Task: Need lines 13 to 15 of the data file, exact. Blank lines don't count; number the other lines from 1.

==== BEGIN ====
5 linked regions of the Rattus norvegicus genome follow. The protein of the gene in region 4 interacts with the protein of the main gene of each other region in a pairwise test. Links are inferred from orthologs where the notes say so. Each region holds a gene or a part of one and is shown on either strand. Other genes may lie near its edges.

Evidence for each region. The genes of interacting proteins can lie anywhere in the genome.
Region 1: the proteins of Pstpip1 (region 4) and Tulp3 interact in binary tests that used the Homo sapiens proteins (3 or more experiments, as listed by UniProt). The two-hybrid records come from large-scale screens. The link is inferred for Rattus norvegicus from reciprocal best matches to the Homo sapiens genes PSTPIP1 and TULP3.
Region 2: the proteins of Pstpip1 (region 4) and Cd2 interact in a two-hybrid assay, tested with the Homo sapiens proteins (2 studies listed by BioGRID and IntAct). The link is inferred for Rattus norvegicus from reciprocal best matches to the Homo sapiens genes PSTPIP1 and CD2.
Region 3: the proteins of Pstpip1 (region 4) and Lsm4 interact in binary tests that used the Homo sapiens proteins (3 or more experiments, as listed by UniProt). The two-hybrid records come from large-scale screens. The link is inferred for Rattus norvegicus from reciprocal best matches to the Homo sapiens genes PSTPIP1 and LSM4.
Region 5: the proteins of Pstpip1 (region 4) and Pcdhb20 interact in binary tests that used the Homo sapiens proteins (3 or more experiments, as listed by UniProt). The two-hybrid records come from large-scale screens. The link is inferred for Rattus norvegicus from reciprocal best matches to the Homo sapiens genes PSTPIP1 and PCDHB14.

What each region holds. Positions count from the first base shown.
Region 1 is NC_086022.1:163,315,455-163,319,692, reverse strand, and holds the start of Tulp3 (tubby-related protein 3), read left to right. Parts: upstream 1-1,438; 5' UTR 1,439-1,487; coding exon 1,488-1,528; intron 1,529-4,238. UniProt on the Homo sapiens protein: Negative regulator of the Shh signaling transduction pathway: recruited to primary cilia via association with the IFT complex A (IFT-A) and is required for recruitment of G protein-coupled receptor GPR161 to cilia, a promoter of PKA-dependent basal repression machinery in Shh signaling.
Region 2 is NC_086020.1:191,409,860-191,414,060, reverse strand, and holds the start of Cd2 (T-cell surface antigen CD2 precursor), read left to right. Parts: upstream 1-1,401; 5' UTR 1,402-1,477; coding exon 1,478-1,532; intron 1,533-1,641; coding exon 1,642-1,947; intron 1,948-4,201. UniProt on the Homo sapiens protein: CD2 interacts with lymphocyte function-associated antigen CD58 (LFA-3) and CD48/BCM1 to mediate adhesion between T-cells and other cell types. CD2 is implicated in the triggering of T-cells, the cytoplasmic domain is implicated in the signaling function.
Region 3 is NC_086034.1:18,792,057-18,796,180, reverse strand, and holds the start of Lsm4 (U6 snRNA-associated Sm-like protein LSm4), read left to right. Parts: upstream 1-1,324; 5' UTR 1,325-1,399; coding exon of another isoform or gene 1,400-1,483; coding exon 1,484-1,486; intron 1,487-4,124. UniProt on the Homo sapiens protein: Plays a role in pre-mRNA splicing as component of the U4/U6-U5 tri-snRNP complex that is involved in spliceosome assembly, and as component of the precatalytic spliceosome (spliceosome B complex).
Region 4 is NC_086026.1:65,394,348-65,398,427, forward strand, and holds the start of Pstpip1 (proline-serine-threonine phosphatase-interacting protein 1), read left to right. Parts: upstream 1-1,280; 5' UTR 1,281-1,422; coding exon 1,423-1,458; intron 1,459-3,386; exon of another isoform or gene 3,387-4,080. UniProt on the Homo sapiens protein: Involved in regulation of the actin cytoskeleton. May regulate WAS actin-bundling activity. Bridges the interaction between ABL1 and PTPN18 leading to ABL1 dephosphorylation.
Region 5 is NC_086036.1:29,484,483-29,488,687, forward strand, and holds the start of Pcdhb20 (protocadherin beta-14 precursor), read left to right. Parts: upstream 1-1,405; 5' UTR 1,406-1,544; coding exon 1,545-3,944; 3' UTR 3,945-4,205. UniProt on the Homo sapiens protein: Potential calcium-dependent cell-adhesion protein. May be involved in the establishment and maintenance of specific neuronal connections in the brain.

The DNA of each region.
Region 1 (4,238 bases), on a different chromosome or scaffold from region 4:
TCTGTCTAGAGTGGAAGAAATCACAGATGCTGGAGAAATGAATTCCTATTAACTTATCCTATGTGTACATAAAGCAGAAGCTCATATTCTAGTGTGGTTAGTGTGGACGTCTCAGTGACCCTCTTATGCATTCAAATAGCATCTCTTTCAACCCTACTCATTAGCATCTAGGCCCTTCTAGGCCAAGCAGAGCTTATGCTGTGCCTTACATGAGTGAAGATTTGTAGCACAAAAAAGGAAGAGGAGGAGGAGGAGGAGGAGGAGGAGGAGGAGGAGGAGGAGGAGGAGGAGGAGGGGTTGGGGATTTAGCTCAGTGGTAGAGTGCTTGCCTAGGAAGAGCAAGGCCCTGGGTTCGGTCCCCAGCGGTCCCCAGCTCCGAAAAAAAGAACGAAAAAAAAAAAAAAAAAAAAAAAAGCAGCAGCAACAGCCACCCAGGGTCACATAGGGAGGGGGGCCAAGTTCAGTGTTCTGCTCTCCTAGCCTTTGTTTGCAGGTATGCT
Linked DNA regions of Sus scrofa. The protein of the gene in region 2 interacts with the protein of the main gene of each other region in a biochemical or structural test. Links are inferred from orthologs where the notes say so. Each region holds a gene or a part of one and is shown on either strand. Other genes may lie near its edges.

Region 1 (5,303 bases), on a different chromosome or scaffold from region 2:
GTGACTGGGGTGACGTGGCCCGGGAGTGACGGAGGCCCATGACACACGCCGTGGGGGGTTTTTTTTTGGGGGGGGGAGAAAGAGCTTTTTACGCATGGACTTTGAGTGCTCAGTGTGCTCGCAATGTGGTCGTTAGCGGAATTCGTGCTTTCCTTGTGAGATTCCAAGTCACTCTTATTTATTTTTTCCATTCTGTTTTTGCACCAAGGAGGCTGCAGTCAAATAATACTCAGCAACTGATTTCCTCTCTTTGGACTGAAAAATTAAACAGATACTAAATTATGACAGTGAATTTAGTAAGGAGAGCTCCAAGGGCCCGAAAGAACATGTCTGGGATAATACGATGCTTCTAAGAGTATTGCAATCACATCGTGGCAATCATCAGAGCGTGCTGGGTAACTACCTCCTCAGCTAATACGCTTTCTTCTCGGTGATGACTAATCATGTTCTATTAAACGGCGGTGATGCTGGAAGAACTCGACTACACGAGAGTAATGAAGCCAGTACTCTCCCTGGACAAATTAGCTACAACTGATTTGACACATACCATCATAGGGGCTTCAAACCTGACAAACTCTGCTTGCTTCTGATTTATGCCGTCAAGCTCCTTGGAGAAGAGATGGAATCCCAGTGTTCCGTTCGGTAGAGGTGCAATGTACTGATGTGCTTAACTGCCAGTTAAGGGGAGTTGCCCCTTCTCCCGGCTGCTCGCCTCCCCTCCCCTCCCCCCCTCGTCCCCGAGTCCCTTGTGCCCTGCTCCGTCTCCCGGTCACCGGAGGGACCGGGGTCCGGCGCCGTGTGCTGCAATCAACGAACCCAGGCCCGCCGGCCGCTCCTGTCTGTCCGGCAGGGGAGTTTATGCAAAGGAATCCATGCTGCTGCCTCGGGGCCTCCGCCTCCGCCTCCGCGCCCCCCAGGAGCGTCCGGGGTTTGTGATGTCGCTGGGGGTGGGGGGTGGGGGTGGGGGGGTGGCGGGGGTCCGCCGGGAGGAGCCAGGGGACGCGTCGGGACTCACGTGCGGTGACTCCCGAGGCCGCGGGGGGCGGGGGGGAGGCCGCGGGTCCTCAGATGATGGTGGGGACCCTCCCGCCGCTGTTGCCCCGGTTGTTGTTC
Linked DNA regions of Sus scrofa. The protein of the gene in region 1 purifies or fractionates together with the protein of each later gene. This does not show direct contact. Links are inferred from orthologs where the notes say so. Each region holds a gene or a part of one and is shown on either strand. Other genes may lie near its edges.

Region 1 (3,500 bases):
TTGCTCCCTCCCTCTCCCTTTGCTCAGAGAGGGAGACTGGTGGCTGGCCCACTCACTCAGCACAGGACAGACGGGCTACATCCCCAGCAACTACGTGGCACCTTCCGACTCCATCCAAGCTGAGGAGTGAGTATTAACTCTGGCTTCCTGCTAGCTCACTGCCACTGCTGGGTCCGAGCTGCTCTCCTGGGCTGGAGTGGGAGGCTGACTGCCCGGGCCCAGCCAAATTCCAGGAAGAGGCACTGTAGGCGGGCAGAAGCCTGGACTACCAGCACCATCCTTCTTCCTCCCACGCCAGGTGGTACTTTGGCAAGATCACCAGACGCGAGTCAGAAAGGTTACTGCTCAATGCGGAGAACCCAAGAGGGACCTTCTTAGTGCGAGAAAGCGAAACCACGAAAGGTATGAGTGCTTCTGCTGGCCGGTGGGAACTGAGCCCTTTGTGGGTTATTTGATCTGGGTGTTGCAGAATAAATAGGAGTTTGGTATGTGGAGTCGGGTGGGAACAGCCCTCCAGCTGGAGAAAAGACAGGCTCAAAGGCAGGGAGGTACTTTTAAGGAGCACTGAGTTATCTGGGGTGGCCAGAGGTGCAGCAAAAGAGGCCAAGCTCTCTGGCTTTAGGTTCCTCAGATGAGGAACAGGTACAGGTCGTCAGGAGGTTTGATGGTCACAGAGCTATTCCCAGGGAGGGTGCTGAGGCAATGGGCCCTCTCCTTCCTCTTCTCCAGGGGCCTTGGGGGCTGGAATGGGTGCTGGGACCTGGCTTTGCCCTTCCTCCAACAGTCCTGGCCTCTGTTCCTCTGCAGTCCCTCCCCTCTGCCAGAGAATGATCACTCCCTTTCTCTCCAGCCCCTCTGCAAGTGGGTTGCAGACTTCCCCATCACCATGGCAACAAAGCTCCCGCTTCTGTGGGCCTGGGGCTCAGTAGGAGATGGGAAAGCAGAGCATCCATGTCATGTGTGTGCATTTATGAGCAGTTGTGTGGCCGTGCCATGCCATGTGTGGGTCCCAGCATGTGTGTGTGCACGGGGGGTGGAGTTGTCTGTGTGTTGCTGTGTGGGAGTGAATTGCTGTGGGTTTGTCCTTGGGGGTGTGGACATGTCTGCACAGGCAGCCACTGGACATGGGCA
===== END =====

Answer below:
The DNA of each region.
Region 1 (4,238 bases), on a different chromosome or scaffold from region 4:
TCTGTCTAGAGTGGAAGAAATCACAGATGCTGGAGAAATGAATTCCTATTAACTTATCCTATGTGTACATAAAGCAGAAGCTCATATTCTAGTGTGGTTAGTGTGGACGTCTCAGTGACCCTCTTATGCATTCAAATAGCATCTCTTTCAACCCTACTCATTAGCATCTAGGCCCTTCTAGGCCAAGCAGAGCTTATGCTGTGCCTTACATGAGTGAAGATTTGTAGCACAAAAAAGGAAGAGGAGGAGGAGGAGGAGGAGGAGGAGGAGGAGGAGGAGGAGGAGGAGGAGGAGGGGTTGGGGATTTAGCTCAGTGGTAGAGTGCTTGCCTAGGAAGAGCAAGGCCCTGGGTTCGGTCCCCAGCGGTCCCCAGCTCCGAAAAAAAGAACGAAAAAAAAAAAAAAAAAAAAAAAAGCAGCAGCAACAGCCACCCAGGGTCACATAGGGAGGGGGGCCAAGTTCAGTGTTCTGCTCTCCTAGCCTTTGTTTGCAGGTATGCT